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Doc Pomus, aka Jerome Solon Felder (June 27, 1925 - March 14, 1991) was a twentieth-century American blues singer and songwriter. He is best known as the lyricist of many rock and roll hits. Pomus was inducted into the Rock and Roll Hall of Fame in the category of non-performer in 1992.[1] He was also inducted into the Songwriters Hall of Fame in 1992.[2] and the Blues Hall of Fame.[3]




Early life

Born Jerome Solon Felder in 1925 in Brooklyn, New York, he had parents who were Jewish immigrants.[4] Felder became a fan of the blues after hearing Big Joe Turner on record. After having had polio as a boy, he used crutches for walking. Due to post-polio syndrome, exacerbated by an accident, Felder eventually used a wheelchair.

His brother is New York attorney Raoul Felder.


Using the stage name "Doc Pomus", Felder began performing as a teenager, becoming a white blues singer. In the 1950s, Pomus started songwriting to make more money to support a family, as he had married. By 1957, Pomus had given up performing in order to devote himself full-time to songwriting. He collaborated with pianist Mort Shuman to write for Hill & Range Music Co./Rumbalero Music at its offices in New York City's Brill Building. Their songwriting efforts had Pomus write the lyrics and Shuman the melody, although quite often they worked on both. They wrote the hit songs: "A Teenager in Love"; "Save The Last Dance For Me"; "Hushabye"; "This Magic Moment"; "Turn Me Loose"; "Sweets For My Sweet"; "Go Jimmy Go", "Can't Get Used to Losing You"; "Little Sister"; "Suspicion"; "Surrender"; "Viva Las Vegas"; and "(Marie's the Name) His Latest Flame."

During the late 1950s and early 1960s, Pomus also wrote several songs with Phil Spector: "Young Boy Blues"; "Ecstasy"; "Here Comes The Night"; "What Am I To Do?"; Mike Stoller and Jerry Leiber: "Young Blood" and "She's Not You", and other Brill Building-era writers. Pomus also wrote "Lonely Avenue", which became a 1956 hit for Ray Charles.[5]

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In the 1970s and 1980s in his eleventh-floor, two-room apartment at the Westover Hotel at 253 West 72nd Street, Pomus wrote songs with Dr. John, Ken Hirsch and Willy DeVille for what he said were "...those people stumbling around in the night out there, uncertain or not always so certain of exactly where they fit in and where they were headed." These later songs ("There Must Be A Better World," "There Is Always One More Time," "That World Outside," "You Just Keep Holding On," and "Something Beautiful Dying" in particular), which were recorded by Willy DeVille, B. B. King, Irma Thomas, Marianne Faithful, Charlie Rich, Ruth Brown, Dr. John, James Booker, and Johnny Adams. These are considered by some, including writer Peter Guralnick, musician and songwriter Dr. John, and producer Joel Dorn to be signatures of his best craft.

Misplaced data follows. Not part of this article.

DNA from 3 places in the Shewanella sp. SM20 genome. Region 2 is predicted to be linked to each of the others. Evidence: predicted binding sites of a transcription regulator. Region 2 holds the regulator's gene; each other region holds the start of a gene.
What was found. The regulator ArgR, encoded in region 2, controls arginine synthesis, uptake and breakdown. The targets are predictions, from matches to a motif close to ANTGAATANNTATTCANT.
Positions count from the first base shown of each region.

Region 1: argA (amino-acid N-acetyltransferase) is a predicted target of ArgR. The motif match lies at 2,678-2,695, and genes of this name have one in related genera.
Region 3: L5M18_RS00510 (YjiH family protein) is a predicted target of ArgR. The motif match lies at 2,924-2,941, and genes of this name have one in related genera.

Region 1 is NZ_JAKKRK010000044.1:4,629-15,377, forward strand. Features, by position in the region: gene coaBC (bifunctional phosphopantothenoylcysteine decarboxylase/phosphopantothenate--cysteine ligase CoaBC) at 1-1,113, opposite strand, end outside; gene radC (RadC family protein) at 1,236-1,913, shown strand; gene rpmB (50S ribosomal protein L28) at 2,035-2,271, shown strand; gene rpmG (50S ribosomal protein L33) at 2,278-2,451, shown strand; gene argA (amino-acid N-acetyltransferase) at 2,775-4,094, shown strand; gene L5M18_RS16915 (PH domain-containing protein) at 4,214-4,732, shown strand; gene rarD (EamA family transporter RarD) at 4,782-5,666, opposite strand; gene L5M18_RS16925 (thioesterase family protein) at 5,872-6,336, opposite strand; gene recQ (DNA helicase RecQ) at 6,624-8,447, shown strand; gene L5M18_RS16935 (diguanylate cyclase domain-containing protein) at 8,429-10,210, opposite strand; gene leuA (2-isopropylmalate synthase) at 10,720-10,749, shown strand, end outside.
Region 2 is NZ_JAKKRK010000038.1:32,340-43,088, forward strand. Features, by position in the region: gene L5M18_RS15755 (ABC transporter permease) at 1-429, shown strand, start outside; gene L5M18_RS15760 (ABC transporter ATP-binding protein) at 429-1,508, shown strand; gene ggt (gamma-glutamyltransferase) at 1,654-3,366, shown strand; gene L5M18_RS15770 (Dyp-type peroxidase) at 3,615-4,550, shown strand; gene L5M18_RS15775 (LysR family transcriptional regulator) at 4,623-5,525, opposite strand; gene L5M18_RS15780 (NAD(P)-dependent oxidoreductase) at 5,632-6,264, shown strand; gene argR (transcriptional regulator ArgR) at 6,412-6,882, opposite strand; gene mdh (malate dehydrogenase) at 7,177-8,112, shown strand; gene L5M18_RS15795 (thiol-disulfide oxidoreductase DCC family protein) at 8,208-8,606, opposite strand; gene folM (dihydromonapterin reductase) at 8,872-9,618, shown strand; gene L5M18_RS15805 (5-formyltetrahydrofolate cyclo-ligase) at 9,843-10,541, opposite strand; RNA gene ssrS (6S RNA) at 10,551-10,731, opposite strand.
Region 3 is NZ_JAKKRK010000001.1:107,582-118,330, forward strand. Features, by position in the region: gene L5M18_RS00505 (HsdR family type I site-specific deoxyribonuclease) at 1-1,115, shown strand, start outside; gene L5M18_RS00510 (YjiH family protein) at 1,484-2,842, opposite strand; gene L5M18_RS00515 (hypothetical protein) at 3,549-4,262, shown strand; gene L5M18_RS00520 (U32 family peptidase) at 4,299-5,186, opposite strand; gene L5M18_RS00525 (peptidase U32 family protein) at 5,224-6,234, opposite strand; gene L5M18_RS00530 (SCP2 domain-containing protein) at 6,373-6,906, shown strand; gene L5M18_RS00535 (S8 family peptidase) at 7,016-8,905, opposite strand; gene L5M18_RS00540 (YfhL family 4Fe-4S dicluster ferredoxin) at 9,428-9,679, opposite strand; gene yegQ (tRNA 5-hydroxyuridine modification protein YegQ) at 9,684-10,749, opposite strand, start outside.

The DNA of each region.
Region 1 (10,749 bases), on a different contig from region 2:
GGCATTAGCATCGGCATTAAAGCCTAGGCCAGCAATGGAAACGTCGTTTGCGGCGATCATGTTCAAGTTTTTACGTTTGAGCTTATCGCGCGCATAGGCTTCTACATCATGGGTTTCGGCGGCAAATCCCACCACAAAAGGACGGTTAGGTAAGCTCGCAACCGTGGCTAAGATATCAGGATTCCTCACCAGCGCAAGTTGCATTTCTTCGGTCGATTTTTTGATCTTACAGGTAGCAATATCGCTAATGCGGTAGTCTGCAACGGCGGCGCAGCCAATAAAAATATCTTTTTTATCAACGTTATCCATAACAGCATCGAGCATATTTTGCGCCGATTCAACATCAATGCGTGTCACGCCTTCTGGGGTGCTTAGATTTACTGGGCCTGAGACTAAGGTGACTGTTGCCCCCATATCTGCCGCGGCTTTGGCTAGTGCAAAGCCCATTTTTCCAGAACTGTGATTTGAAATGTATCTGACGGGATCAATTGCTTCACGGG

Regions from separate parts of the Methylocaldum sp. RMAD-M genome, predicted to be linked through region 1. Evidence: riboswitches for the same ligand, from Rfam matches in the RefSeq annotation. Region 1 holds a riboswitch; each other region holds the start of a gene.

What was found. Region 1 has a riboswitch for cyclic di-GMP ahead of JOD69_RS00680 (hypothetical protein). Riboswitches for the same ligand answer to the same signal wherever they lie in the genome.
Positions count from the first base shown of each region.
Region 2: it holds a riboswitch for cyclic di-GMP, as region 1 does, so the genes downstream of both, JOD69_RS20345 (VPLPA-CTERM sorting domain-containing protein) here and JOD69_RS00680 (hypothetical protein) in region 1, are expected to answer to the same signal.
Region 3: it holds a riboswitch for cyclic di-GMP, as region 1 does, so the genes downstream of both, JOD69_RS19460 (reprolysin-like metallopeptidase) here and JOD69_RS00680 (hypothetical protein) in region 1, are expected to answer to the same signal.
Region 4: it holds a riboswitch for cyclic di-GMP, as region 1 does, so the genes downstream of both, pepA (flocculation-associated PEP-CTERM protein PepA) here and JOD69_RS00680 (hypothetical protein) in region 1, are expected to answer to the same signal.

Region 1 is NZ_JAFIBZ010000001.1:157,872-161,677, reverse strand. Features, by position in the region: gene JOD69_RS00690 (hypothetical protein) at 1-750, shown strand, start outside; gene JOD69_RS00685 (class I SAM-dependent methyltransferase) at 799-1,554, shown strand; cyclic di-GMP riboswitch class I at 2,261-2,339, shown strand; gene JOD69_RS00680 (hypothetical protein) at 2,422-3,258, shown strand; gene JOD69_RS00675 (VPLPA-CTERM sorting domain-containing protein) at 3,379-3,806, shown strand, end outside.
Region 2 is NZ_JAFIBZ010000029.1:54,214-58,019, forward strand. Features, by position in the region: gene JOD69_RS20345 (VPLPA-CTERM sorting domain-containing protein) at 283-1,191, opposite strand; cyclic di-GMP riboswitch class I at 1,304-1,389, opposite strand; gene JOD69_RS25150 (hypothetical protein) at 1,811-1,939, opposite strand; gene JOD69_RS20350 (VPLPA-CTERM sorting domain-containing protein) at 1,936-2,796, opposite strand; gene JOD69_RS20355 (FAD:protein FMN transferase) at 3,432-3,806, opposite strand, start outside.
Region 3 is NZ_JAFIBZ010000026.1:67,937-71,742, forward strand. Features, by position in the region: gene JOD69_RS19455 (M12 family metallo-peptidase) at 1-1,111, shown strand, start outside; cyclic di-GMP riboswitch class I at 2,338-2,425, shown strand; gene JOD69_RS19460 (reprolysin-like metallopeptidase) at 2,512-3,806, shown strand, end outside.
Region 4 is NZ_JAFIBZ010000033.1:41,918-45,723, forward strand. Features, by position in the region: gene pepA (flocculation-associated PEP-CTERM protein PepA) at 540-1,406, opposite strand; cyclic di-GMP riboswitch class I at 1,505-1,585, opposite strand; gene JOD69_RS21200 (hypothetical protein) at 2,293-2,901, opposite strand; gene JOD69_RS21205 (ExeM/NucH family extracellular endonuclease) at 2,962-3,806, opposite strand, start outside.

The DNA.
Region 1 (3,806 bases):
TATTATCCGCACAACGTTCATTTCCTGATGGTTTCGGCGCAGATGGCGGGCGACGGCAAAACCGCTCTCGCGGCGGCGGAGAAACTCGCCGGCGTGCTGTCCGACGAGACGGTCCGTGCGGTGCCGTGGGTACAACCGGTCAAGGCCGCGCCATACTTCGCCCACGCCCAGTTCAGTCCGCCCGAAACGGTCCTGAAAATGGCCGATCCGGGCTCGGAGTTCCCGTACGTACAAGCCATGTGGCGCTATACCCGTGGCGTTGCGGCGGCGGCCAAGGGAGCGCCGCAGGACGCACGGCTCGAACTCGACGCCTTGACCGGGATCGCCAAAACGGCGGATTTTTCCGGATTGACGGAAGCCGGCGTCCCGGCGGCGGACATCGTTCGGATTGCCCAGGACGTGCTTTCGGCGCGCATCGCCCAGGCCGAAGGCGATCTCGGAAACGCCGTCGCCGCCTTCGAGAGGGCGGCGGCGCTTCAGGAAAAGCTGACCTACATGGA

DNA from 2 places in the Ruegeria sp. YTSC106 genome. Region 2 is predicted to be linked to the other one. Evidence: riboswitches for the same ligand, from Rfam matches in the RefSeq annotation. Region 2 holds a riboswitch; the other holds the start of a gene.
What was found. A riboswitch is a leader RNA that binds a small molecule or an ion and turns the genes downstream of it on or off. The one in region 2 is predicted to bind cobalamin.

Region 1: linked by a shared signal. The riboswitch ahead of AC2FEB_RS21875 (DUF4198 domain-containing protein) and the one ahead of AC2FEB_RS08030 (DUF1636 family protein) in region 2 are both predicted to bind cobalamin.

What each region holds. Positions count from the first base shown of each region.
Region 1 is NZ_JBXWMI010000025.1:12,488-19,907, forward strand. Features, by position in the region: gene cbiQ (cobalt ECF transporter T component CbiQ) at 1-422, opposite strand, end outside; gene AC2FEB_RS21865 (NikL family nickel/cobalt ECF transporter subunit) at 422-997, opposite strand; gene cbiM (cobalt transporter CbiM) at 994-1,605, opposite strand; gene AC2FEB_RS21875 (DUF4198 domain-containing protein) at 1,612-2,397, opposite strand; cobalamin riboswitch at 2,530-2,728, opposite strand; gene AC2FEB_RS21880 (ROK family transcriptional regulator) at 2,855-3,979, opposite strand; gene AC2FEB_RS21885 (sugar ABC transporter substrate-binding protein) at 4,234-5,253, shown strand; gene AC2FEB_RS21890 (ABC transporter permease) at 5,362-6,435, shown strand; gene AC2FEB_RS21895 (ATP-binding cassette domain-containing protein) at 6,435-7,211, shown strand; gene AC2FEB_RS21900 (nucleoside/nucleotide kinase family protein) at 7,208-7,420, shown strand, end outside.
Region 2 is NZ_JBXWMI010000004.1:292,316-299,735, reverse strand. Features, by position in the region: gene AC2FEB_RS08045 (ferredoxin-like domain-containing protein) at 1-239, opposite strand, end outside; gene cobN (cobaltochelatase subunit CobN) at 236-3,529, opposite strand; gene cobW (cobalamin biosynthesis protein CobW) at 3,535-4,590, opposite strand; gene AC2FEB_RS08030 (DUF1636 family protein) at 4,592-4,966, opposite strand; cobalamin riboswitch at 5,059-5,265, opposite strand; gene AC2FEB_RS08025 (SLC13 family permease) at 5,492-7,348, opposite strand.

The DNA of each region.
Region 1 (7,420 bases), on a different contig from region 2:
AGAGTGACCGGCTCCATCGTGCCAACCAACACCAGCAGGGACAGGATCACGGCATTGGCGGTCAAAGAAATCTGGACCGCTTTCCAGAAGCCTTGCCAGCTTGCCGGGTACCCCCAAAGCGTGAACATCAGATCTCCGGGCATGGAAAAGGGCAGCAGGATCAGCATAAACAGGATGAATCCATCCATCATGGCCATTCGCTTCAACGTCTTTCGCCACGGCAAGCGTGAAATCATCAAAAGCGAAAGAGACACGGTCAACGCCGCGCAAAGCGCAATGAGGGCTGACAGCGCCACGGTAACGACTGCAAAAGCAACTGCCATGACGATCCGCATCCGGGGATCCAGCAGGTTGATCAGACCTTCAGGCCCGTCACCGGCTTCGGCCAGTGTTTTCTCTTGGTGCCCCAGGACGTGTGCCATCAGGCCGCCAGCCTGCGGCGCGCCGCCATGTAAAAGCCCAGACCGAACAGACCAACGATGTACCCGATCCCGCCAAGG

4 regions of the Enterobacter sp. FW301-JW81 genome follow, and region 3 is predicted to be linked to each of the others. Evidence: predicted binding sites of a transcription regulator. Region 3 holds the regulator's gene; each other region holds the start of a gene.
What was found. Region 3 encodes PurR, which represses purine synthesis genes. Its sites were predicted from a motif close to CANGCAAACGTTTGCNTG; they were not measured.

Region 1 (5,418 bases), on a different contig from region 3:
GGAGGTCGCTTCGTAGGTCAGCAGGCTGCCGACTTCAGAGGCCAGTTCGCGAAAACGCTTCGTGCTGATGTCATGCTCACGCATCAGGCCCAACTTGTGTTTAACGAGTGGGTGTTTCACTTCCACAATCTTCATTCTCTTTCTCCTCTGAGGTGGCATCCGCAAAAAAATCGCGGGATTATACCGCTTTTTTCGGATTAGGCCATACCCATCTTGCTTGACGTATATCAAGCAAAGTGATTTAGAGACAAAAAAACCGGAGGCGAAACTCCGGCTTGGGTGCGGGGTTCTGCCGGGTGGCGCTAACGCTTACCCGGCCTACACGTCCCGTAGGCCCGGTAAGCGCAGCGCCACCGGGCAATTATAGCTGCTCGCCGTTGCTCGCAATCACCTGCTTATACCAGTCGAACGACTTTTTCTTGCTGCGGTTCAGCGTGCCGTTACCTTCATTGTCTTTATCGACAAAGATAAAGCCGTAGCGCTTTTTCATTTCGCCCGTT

He died in 1991 from lung cancer, at the age of 65.

Legacy and influence

Together with Shuman and individually, Pomus was a key figure in the development of popular music. They wrote such hits as "Save the Last Dance for Me", "This Magic Moment", "Sweets for My Sweet", "Viva Las Vegas", "Little Sister", "Surrender", "Can't Get Used to Losing You", "Suspicion", "Turn Me Loose" and "A Mess of Blues".[6]

  • Pomus was elected to the Songwriters Hall of Fame and the Rock and Roll Hall of Fame. and *In 1991 he was the first European-American (white) recipient of the Rhythm and Blues Foundation Pioneer Award.[7] Ray Charles did the honors via a pre-recorded message.
  • The songs written and co-written by Pomus are standards of songwriting by his prolific consistency, and continue to be covered by musicians of every generation.
  • The song "Doc’s Blues" [8] was written as a tribute to Pomus by his close friend, Andrew Vachss. The lyrics originally appeared in Vachss’ 1990 novel Blossom. "Doc’s Blues" was recorded by bluesman Son Seals, on Seals' last album, Lettin’ Go. [9]
  • Responsible for Lou Reed's introduction to the music industry in the early 1960s, Pomus was one of two friends Reed memorialized on his 1992 album Magic and Loss (the other was Rotten Rita).

Further reading

  • Alex Halberstadt (2007) Lonely Avenue: The Unlikely Life And Times Of Doc Pomus. New York: DeCapo Press.


External links


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